Thursday, 7 May 2015

What if just one country implements full reserve banking?

A common objection to full reserve (FR) is that if just one country implements it, that is likely to raise the cost of borrowing in that country which means that unless one has draconian capital controls, borrowers in that country will seek loans from foreign banks.

The answer is as follows. The REASON that full reserve may increase borrowing costs is that under FR all taxpayer funded bank subsidies and guarantees are very definitely removed. That’s distinct from the situation at the time of writing where the authorities make NOISES about the desirability of removing bank subsidies but fail in practice to do so. A classic example is the UK, where government currently actually ADVERTISES the fact that depositors are protected gratis the taxpayer.

Put another way, if just one country implements FR, then in effect all other countries would have subsidised banks, while banks in the country with FR would not be subsidised. So would the latter country lose out? Well the answer was given recently by Tim Worstall in a Forbes article, when he explained a point that has been obvious to more clued up economists for a long time. That’s that if some other country wants to supply you with subsidised goods and services, far from being discouraged, they should arguably be ENCOURAGED.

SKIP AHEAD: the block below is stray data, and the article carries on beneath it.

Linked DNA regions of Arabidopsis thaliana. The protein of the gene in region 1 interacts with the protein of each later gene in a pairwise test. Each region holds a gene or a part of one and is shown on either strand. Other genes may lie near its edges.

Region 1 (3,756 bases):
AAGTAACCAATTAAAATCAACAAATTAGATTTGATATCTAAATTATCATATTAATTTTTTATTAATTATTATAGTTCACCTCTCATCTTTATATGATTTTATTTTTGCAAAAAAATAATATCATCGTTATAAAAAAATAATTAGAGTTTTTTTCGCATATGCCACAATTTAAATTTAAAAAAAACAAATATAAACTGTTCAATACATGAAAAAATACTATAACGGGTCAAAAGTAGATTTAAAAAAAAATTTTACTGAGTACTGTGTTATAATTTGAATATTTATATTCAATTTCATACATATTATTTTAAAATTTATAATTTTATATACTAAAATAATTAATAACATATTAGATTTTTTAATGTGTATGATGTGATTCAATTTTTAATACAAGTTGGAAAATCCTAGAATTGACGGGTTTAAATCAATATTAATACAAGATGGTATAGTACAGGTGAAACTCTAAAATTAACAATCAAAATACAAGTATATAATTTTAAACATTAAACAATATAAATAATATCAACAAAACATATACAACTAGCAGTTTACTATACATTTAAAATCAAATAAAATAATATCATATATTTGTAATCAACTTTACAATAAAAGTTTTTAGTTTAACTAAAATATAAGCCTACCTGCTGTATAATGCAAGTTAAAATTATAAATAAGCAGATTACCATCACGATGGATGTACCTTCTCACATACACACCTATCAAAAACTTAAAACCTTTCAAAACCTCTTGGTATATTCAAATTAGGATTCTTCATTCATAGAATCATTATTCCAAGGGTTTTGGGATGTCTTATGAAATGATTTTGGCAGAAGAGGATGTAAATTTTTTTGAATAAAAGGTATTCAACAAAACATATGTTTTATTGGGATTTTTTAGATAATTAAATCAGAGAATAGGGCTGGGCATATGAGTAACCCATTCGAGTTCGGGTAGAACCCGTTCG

Some other country wants to make and send you cars at half the cost of making them? Fine: tell them to go a stage further and make that a QUARTER the cost of manufacturing the cars. In fact you could persuade them to go even further and tell them to just GIVE YOU the cars for free!

Seriously though, if I was in charge of the UK economy and implemented FR, and other countries wanted to supply the UK with banking services at a subsidised rate, I wouldn’t be too bothered. I would actually point out to them that subsidies do not result in an optimum allocation of World resources and that it might be an idea if they re-thought their policy of subsidising banks or any other industry. But I wouldn’t lose nights of sleep over it.

No comments:

Post a Comment

Post a comment.